Monica Seles, the world's top-ranked female tennis player, was stabbed in the back Friday and slightly injured by a spectator while she was playing a match in Hamburg.

Seles, 19, was sitting during a changeover in her quarterfinal match against Magdalena Maleeva of Bulgaria when she was stabbed in the back by a man wielding a 9-inch boning knife.After Seles was taken to a hospital, doctors said she had a slight muscle tear, which will cause her to miss three to four weeks of tournament tennis. Seles, who this week was returning to competition after being sidelined two months by a viral infection, will now likely miss the French Open, the Grand Slam tournament beginning May 24 that she has won the past three years.

After the stabbing at the Rothenbaum Tennis Club, security guards immediately restrained the attacker, then turned him over to the police, who rushed him away from the stadium. A police spokesman later said the man was a German citizen, 38, from Thuringia, a state in eastern Germany. Police would not release his name.

A police spokesman, Dankmar Lundt, told a German television station said the man is German and said "there were no political grounds" for the attack. Lundt said the man "appears confused" and might be mentally disturbed.

"He said he was a Steffi Graf fan," Lundt said, referring to the German player ranked No. 2 behind Seles. "He didn't want to kill Seles, only injure her to hinder her from playing."

It is believed that no tennis player had ever been attacked during a match.

Gerry Smith, chairman of the Women's Tennis Association, which oversees the professional tour, was in Hamburg.

"I think it's going to have a very dramatic effect," Smith said. "It's going to change the psyche of everyone associated with the sport. We've had threats before and tried to take all possible precautions. Somehow it seemed remote until this moment. It's no longer a threat; it's a reality."

Seles is an ethnic Hungarian who was born in Novi Sad, the capital of Vojvodina, an autonomous province in the former Yugoslavia claimed by Serbia. She has been the target of death threats over the last two years related to the strife in her homeland. But she had received no threats in Hamburg.

Seles has repeatedly expressed her view that sport and politics have nothing to do with each other. She has lived in Florida since 1986.

The incident occurred during a changeover in the second set just after Seles, who won the first set by 6-4, had recovered from an 0-3 deficit to lead by 4-3. Both players were sitting in their chairs on the side of the court. There were two security guards stationed behind each player because of the proximity of the players' seats to a pedestrian aisle at this stadium, which seats only 8,000.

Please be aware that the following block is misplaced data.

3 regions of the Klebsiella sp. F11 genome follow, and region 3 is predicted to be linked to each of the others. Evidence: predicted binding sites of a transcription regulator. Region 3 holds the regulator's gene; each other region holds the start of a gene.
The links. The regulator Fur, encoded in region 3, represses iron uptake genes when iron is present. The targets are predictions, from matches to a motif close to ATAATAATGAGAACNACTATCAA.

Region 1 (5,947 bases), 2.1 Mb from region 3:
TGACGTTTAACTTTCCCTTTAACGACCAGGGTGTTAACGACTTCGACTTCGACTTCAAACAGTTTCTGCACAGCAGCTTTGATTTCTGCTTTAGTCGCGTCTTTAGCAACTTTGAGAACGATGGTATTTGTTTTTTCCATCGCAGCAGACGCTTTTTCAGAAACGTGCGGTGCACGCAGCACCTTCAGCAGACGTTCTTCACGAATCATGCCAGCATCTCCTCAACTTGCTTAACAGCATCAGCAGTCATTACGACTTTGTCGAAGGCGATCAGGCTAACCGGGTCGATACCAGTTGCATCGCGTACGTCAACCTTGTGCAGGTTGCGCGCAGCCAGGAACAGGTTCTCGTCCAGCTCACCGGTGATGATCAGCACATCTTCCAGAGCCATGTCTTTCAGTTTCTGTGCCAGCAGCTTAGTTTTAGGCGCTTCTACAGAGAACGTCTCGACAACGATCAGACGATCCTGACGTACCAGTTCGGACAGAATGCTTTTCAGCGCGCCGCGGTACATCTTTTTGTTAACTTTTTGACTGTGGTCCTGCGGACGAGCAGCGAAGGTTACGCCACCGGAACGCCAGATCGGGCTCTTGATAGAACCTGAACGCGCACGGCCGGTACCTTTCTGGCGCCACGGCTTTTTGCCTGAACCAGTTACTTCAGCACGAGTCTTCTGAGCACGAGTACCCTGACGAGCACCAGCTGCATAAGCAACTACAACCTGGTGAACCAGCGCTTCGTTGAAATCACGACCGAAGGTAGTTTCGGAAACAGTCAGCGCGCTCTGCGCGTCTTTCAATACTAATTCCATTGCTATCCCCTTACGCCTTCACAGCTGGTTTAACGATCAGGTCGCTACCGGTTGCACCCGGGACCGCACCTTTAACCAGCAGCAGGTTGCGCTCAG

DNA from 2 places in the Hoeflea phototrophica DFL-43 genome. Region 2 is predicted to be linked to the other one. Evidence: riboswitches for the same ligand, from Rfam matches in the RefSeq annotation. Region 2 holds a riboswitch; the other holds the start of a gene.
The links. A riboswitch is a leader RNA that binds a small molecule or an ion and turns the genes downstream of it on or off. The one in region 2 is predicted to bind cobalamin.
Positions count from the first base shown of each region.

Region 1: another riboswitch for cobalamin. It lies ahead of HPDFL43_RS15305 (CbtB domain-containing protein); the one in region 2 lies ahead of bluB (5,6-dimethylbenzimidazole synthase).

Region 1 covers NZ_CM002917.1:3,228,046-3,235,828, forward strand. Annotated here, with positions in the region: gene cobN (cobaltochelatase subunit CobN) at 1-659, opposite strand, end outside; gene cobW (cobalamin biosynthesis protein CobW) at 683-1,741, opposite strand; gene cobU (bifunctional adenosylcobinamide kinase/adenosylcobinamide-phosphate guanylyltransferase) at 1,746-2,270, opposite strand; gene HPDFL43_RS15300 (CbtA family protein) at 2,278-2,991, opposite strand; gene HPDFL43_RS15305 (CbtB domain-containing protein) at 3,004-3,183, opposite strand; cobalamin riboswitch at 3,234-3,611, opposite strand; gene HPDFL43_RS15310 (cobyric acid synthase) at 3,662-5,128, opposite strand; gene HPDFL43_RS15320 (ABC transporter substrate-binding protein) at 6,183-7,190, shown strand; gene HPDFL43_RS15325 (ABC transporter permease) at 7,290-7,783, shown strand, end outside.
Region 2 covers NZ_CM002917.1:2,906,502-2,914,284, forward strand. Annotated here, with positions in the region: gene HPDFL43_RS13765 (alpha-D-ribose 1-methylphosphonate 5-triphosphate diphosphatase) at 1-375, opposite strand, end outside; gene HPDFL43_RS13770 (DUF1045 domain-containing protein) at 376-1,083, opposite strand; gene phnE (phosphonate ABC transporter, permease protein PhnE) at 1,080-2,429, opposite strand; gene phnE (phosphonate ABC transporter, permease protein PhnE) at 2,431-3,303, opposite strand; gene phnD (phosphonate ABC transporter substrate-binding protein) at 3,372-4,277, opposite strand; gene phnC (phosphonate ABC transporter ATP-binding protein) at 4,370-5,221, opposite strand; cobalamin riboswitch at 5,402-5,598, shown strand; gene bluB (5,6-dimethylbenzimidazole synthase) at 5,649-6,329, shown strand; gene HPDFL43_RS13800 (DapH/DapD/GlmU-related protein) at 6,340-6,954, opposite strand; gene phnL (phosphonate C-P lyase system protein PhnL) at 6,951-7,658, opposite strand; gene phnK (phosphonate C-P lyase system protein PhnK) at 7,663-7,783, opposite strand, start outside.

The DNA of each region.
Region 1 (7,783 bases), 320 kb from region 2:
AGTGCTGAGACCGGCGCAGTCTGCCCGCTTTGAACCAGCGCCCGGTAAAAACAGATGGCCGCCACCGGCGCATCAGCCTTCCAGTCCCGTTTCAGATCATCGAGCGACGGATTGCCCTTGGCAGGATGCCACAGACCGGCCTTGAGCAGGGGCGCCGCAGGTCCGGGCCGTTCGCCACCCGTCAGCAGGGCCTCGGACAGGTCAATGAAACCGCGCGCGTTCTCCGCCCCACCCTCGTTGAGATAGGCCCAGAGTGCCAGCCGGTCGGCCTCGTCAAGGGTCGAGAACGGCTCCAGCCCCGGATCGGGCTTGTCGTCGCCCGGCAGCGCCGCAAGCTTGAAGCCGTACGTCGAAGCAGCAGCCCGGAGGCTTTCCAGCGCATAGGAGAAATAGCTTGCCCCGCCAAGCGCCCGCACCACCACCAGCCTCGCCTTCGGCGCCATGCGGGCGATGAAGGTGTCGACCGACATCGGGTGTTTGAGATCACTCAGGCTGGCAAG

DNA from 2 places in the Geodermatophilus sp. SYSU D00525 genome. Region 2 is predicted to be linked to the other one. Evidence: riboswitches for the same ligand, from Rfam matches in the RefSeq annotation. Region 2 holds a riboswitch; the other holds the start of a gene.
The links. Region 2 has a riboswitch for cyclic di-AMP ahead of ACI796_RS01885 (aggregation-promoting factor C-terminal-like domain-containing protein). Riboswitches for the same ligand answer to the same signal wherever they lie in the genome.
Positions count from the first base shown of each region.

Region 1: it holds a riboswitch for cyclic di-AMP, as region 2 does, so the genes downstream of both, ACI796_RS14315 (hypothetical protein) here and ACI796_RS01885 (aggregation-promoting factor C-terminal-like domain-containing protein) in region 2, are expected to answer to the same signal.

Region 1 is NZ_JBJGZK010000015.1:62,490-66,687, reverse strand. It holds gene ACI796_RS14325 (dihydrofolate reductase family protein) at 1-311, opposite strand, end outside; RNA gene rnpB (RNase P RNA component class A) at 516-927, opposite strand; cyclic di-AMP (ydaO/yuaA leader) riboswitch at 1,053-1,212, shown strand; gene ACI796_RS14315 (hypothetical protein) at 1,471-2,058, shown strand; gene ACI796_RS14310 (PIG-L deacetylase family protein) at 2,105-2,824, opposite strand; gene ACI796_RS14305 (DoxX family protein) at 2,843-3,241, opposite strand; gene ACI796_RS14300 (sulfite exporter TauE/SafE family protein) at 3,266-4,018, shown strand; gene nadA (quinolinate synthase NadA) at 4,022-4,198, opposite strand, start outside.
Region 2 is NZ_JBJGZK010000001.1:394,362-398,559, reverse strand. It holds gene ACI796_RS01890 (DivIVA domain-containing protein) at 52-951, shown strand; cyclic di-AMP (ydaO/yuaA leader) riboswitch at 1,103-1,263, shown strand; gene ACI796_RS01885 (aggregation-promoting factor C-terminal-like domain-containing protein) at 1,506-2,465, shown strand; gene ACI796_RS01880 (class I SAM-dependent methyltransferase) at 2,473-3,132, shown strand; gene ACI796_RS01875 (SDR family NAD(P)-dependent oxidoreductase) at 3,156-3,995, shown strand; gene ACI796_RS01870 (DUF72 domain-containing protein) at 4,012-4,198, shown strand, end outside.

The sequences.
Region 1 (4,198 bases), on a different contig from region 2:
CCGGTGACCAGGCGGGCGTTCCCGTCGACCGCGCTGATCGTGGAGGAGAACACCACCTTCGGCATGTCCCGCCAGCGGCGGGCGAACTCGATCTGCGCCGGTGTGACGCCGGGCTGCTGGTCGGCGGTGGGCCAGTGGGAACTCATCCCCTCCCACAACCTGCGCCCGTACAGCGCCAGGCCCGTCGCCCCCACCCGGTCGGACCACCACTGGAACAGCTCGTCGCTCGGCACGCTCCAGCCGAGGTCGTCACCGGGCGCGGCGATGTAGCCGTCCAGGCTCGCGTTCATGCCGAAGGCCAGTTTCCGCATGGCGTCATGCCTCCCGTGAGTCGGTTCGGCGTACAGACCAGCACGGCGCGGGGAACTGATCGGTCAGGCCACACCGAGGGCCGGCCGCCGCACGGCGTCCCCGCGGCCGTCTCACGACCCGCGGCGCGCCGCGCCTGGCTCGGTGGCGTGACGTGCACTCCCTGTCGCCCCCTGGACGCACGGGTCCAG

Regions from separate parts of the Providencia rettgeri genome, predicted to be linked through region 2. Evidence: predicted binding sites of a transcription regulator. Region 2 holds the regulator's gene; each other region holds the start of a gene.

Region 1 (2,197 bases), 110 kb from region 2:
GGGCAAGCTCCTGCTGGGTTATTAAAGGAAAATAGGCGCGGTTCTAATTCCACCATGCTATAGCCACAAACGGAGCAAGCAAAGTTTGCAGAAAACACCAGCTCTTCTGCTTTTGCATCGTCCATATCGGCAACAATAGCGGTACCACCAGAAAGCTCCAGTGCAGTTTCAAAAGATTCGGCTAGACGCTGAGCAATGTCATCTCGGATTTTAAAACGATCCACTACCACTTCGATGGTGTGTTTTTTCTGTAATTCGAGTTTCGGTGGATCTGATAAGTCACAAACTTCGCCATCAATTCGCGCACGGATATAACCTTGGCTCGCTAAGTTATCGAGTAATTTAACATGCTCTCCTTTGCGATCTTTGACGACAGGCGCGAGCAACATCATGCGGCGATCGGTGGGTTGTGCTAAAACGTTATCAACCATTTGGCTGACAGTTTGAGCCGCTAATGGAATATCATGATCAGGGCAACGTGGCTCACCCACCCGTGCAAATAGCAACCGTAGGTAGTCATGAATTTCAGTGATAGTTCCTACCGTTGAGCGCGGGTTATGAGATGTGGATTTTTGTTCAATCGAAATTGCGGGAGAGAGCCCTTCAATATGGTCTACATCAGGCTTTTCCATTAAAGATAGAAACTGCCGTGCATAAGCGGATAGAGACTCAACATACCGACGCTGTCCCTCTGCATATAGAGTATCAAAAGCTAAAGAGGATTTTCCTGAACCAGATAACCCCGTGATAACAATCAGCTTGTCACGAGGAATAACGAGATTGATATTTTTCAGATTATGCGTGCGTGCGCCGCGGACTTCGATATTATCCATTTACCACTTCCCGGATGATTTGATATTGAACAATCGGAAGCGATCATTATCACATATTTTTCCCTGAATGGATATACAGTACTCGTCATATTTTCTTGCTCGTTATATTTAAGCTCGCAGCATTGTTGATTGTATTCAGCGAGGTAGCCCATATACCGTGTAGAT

A balding man of medium height in a plaid shirt and jeans walked down the pedestrian aisle. Eyewitnesses said he appeared drunk or deranged, certainly strange. When he got to the waist-high barrier behind Seles, he raised the knife with both hands. A woman screamed at that moment, and Seles half turned.

The blow came at an angle between her shoulder blades, and Seles leaped to her feet and walked toward the center of the court, holding her back with one hand and screaming. The chair umpire, Stephane Voss, and a spectator assisted her on the court, and her brother Zoltan joined them.

Meanwhile, the assailant dropped the knife on the court and was restrained by the security guards, who reportedly broke his arm in the process.

Seles remained conscious and was sitting up as she was wheeled out of the stadium on a stretcher. An ambulance took her to Hamburg's Eppendorf University Hospital.

After examining Seles, tournament doctors Andreas Witthofft and Peter Wind said she had "suffered a 11/2-to-2-centimeter wound in the back area without damage to any vital organs." They said that the knife narrowly missed her spinal area.

"She was very lucky," Wind said. He added Seles was also suffering from a psychological shock and would remain in the hospital overnight.

Seles has been the most dominant player in women's tennis for the last two years. In March 1991, Seles at 17 surpassed Graf for the top ranking and became the youngest player, male or female, to be No. 1. She has won eight Grand Slam tournaments. She reached the final of the every event she entered in 1991 and compiled a 70-5 match record in 1992.

Hamburg tournament officials defended the security measures at the event and said they would continue play.

"Our security measures are no different from other tournaments," said Jens-Peter Hecht, spokesman for the German Tennis Association. "There are no body searches like at football matches."

In the aftermath of the Seles stabbing in Hamburg, the U.S. Tennis Association issued a statement about security at the U.S. Open: "Even though the U.S. Open security system is complete in all respects, the USTA will, as a result of this incident, re-examine all security measures and, if necessary, further tighten its security so that all players and fans can enjoy and feel secure at the 1993 U.S. Open."